In the process of deciding which rare books we want to put up for “adoption” (conservation) at the Salem Athenaeum, our collections committee was looking at an 1851 map of Salem the other day. It was folded up in a special binder, and had probably not seen the light of day for quite some time. Unfolded and spread out on a table, it was striking: the reddish pink outlines encircling a vibrant city of little square buildings (with homeowners’ names) and several bodies of water that no longer exist. Salem was even more coastal than it is now! Surrounding this terrain are beautiful lithographs of the city’s most notable buildings, including the long-lost railroad depot. Away from the city center, in the north, south and west, there was open land now occupied by buildings, but downtown was just as “developed” as it is now, maybe more so (lots of wharves). The outline of my own house (on the second image below) looks like the original 1827 structure, without the sequential additions that would be added on later in the century. And I finally know where the Salem powderhouse stood! I couldn’t find much on Henry McIntyre, the civil engineer surveyed the city for this map–does anyone know more? There’s another copy of this map here, but it’s not nearly as nice as this one.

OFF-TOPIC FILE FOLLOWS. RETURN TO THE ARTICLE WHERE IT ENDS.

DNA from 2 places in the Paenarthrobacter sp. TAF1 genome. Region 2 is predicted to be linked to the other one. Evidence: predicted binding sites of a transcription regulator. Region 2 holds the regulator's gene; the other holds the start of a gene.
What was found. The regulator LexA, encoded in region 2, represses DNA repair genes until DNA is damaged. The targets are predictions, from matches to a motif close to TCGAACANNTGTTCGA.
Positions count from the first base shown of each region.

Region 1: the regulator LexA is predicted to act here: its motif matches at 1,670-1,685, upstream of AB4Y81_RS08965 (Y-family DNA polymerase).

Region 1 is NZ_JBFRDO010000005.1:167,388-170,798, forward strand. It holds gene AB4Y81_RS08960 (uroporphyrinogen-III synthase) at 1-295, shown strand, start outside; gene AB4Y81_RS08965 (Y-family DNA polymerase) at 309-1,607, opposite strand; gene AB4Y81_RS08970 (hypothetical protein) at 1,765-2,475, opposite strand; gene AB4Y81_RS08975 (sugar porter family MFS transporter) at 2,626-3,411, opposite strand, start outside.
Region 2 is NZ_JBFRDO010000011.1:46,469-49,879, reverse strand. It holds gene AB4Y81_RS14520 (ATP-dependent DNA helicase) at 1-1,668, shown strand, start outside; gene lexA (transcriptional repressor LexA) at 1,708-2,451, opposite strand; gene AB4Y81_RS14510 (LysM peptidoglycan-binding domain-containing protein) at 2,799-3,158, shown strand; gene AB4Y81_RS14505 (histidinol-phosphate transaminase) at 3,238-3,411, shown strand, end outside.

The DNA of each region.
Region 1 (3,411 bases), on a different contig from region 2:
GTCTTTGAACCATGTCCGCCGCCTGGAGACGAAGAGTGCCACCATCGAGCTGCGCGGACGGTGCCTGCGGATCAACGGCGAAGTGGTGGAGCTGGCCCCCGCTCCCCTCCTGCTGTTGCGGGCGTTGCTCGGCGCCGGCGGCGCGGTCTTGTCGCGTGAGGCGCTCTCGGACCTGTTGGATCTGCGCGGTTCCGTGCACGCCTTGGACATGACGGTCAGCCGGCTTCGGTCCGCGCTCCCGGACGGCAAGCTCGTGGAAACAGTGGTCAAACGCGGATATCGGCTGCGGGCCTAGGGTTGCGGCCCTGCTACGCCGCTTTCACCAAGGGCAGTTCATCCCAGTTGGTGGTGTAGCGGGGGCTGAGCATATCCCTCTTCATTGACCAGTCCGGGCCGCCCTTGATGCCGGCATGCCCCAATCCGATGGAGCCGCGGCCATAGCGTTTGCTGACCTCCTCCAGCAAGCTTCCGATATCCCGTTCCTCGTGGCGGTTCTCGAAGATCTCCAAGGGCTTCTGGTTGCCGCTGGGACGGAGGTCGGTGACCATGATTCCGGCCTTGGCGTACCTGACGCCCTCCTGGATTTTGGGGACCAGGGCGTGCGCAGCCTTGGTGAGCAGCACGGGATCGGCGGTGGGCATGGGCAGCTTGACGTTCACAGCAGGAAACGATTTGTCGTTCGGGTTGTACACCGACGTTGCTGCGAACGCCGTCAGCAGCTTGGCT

Railway map 002

Railway map 001

Railway map 006

Railway map 010

Railway map 003

Railway map 009

Railway map 013

Railway map 015


From Car Barn to Condos